Voice of America's management came under fire Tuesday across party lines after reassigning a journalist who attempted to pose a question to Secretary of State Mike Pompeo.

Pompeo criticized the taxpayer-funded news outlet during a speech Monday at its headquarters, where he took questions from VOA executives appointed by President Donald Trump, but not its reporters.

VOA White House reporter Patsy Widakuswara posted a video of herself asking Pompeo as he left the building about the mob attack by Trump supporters last week on a congressional session that certified President-elect Joe Biden's win.

Pompeo did not answer or acknowledge the question. He last held a news conference on November 10, when he asserted there would be a "second Trump administration" despite Biden's election victory, although he has since acknowledged defeat.

The White House Correspondents' Association said Widakuswara was soon taken off the beat -- before Trump's visit Tuesday to Texas that she had been due to cover.

The top Democrat and Republican on the House Foreign Affairs Committee, Gregory Meeks and Michael McCaul, urged VOA to reinstate her "absent a legitimate reason."

"This is the United States of America -- we do not punish our journalists for seeking answers to their questions," they said in a joint statement.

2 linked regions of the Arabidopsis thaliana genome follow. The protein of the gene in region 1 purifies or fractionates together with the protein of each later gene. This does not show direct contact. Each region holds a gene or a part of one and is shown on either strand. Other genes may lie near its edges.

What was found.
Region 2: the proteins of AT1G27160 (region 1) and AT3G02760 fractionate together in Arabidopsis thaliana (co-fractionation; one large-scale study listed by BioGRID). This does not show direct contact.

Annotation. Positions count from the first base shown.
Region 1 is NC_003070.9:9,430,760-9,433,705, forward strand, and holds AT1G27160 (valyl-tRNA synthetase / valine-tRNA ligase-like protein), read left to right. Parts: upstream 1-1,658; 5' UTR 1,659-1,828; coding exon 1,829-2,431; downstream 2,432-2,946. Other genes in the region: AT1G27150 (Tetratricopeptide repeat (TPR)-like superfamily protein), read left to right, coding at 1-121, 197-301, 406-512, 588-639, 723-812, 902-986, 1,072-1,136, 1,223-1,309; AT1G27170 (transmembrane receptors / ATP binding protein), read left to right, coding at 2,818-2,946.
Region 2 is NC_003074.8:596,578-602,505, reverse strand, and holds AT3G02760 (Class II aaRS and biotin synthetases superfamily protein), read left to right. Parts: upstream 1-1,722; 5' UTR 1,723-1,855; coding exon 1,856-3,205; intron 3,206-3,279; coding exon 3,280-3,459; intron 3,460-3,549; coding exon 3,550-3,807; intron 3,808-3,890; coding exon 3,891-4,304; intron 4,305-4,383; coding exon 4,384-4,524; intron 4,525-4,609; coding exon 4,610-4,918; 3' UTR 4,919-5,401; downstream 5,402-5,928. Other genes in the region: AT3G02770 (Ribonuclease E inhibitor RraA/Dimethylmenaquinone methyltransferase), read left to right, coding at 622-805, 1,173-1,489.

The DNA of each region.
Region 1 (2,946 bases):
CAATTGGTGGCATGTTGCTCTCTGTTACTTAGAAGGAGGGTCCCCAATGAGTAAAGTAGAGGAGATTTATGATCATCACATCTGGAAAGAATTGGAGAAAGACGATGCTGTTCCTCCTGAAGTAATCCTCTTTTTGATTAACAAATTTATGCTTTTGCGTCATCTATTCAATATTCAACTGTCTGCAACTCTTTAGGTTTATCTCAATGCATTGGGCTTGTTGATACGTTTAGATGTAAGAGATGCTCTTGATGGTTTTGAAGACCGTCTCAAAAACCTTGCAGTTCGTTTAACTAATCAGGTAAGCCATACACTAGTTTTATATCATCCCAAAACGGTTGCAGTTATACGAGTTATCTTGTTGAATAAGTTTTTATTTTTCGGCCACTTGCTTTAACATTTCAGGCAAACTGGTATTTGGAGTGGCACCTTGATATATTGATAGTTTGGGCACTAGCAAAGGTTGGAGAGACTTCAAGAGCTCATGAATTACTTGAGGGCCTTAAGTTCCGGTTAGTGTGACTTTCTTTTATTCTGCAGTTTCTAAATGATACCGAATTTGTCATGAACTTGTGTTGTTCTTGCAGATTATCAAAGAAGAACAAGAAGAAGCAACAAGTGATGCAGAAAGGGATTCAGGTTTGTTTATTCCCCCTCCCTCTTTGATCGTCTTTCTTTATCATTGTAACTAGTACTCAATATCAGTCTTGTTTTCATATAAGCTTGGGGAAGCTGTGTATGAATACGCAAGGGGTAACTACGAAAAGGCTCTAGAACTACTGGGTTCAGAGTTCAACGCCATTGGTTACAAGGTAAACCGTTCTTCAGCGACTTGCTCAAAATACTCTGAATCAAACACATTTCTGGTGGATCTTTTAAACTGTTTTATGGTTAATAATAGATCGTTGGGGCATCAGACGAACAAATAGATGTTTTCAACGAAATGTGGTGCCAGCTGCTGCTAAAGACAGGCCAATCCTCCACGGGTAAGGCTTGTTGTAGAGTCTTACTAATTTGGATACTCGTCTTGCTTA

A Voice of America journalist was reassigned after seeking to pose a question during a visit to the broadcaster by Secretary of State Mike Pompeo, seen here in March 2020 A Voice of America journalist was reassigned after seeking to pose a question during a visit to the broadcaster by Secretary of State Mike Pompeo, seen here in March 2020 Photo: AFP / ANDREW CABALLERO-REYNOLDS

"A free and fair press is at the core of our Constitution and our democracy."

Zeke Miller, president of the White House Correspondents' Association, said that Widakuswara's reassignment "is an affront to the very ideals Secretary of State Pompeo discussed in his speech."

A VOA spokesperson said the outlet "does not comment on internal personnel matters."

Pompeo in his speech accused VOA of "demeaning America" until Trump shook up its leadership, and he urged the broadcaster to tell how the United States "is the greatest nation in the history of the world and the greatest nation that civilization has ever known."

Through a whistleblower complaint, some staff members had opposed Pompeo's speech, saying it amounted to propaganda for the outgoing administration if there were no reporter questions.

Michael Pack, a conservative documentary producer appointed by Trump to oversee VOA, has voiced hope of ending a longstanding firewall against editorial interference in coverage, but the Biden team has said the president-elect plans to fire him.

The Trump White House has publicly criticized VOA for not trumpeting the administration's line and for its coverage of Covid-19 in China.